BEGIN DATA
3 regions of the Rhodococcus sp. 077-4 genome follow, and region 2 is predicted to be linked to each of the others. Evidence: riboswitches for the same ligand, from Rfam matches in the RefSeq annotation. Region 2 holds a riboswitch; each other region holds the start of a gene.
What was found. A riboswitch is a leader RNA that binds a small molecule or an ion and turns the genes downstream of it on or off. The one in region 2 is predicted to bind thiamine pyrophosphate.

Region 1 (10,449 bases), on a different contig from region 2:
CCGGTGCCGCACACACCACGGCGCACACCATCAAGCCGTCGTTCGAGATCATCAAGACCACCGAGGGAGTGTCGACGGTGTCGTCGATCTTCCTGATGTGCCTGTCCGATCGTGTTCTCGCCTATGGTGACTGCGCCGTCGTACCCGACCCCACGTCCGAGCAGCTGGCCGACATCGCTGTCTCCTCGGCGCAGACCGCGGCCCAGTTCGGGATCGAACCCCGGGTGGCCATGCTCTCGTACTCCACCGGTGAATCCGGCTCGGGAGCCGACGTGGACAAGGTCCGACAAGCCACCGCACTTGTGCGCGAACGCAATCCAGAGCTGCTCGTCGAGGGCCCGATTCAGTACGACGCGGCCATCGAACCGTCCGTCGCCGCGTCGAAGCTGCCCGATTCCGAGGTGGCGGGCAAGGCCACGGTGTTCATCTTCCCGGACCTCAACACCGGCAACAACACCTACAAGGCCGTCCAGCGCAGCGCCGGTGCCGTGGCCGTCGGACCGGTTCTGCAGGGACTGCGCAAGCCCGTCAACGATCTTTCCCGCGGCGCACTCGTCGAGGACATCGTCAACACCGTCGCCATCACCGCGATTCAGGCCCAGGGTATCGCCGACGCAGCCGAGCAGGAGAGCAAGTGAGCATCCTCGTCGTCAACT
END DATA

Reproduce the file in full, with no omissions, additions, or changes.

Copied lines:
3 regions of the Rhodococcus sp. 077-4 genome follow, and region 2 is predicted to be linked to each of the others. Evidence: riboswitches for the same ligand, from Rfam matches in the RefSeq annotation. Region 2 holds a riboswitch; each other region holds the start of a gene.
What was found. A riboswitch is a leader RNA that binds a small molecule or an ion and turns the genes downstream of it on or off. The one in region 2 is predicted to bind thiamine pyrophosphate.

Region 1 (10,449 bases), on a different contig from region 2:
CCGGTGCCGCACACACCACGGCGCACACCATCAAGCCGTCGTTCGAGATCATCAAGACCACCGAGGGAGTGTCGACGGTGTCGTCGATCTTCCTGATGTGCCTGTCCGATCGTGTTCTCGCCTATGGTGACTGCGCCGTCGTACCCGACCCCACGTCCGAGCAGCTGGCCGACATCGCTGTCTCCTCGGCGCAGACCGCGGCCCAGTTCGGGATCGAACCCCGGGTGGCCATGCTCTCGTACTCCACCGGTGAATCCGGCTCGGGAGCCGACGTGGACAAGGTCCGACAAGCCACCGCACTTGTGCGCGAACGCAATCCAGAGCTGCTCGTCGAGGGCCCGATTCAGTACGACGCGGCCATCGAACCGTCCGTCGCCGCGTCGAAGCTGCCCGATTCCGAGGTGGCGGGCAAGGCCACGGTGTTCATCTTCCCGGACCTCAACACCGGCAACAACACCTACAAGGCCGTCCAGCGCAGCGCCGGTGCCGTGGCCGTCGGACCGGTTCTGCAGGGACTGCGCAAGCCCGTCAACGATCTTTCCCGCGGCGCACTCGTCGAGGACATCGTCAACACCGTCGCCATCACCGCGATTCAGGCCCAGGGTATCGCCGACGCAGCCGAGCAGGAGAGCAAGTGAGCATCCTCGTCGTCAACT